1. Reform would bring in more money than it costs in benefits
While many critics of immigration reform argue against the cost of providing increased public benefits, analysts say high spending is not a likely consequence. A Congressional Budget analysis of George W. Bush’s 2007 immigration reform proposal found it would cost the U.S. government $23 billion in more public services, but bring in $48 billion in revenue, according to the Washington Post.
2. Immigrants create jobs
In 2007, businesses owned by immigrants created 4.7 million jobs in the U.S. according to a White House report on immigration reform.
3. Immigration reform would boost the GDP by more than $1 trillion over 10 years
According to an estimate from UCLA professor Raul Hinjosa-Ojeda, that was cited by CNBC, immigration reform would boost GDP by $1.5 trillion, about 1 percent, over the next 10 years.
4. Immigrants are entrepreneurs
According to a White House study, immigrants are more than twice as likely as native-born Americans to start new businesses.
5. Immigration reform would boost the wages of native-born workers
According to a January report from the Hamilton Project, an economic policy initiative of the nonpartisan Brookings Institution, American-born workers see between 0.1 and 0.6 percent boost in wages on average with an increase in immigration. This is due to immigration workers bringing skills that complement those of native-born workers, leading to new jobs.
6. Tech company say reform would boost their bottom line
Several tech companies, such as Microsoft and Google, have said that immigration reform would help them by allowing for more H-1B nonimmigrant work visas, the specialty occupation visa that is geared toward highly-skilled immigrants. These tech giants say they cannot find enough qualified people in the U.S. to fill their staffing needs.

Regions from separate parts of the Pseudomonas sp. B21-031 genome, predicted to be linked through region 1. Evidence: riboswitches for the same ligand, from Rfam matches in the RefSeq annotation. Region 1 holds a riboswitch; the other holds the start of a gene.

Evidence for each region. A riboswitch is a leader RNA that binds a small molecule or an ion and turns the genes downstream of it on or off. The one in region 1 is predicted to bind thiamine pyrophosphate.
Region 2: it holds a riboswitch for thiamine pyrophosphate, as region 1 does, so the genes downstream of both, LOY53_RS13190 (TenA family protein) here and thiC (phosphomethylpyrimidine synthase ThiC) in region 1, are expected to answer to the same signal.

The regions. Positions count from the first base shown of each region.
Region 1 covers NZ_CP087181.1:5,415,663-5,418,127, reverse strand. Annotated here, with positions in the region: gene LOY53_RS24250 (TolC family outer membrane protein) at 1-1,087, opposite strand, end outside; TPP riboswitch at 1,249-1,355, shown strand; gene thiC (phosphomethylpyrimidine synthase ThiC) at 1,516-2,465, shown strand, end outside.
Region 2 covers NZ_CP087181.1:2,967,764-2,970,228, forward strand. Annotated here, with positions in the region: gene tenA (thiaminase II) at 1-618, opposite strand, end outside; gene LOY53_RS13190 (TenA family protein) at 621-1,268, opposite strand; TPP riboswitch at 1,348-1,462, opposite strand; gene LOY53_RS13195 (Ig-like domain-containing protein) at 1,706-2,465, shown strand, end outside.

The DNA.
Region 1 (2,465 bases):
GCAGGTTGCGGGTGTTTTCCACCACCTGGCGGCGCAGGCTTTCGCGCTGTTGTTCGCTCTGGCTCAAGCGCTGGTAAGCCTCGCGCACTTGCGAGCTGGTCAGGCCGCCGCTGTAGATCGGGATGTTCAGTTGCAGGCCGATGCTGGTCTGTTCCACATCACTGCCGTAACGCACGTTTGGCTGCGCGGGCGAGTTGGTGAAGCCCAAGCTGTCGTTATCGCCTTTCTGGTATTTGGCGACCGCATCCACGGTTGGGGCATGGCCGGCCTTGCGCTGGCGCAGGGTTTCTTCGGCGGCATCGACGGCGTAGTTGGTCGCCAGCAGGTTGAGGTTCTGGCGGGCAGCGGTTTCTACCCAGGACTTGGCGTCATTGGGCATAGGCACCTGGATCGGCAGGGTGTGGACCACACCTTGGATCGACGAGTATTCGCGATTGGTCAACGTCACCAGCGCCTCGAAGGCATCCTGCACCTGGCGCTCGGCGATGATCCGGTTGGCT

7. Immigration reform would save $410 billion over the next 10 years
The bill proposed by the “gang of eight” senators would save $410 billion over the next decade, according to an analysis from the director of fiscal policy at the American Action Forum. The savings would be largely from a boost in GDP resulting from undocumented immigrants becoming tax payers and contributing money to the economy.
8. Immigrants start successful businesses
Over a quarter of technology and engineering firms started between 1995 and 2005 possessed a foreign-born owner, according to the Washington Post.
9. Reform would help fix the Social Security Problem
According to an analysis from the Social Security Administration, immigration reform would help bolster Social Security because more legal workers would mean more people contributing to payroll taxes to its trust fund. Undocumented workers already contribute $15 billion per year to Social Security.
10. Deporting immigrants is expensive
To deport the approximate 11 million undocumented immigrants currently living in the United States would cost an estimated $2.6 trillion over the next 10 years, according to a CNBC report. That’s because it costs the U.S. government more than a whopping $8,000 to deport each person!
11. Reform would help curb the deficit
Immigration reform would reduce the deficit of the federal government by $2.5 trillion over the next 10 years, according to an April analysis by the American Action Forum, a conservative think tank.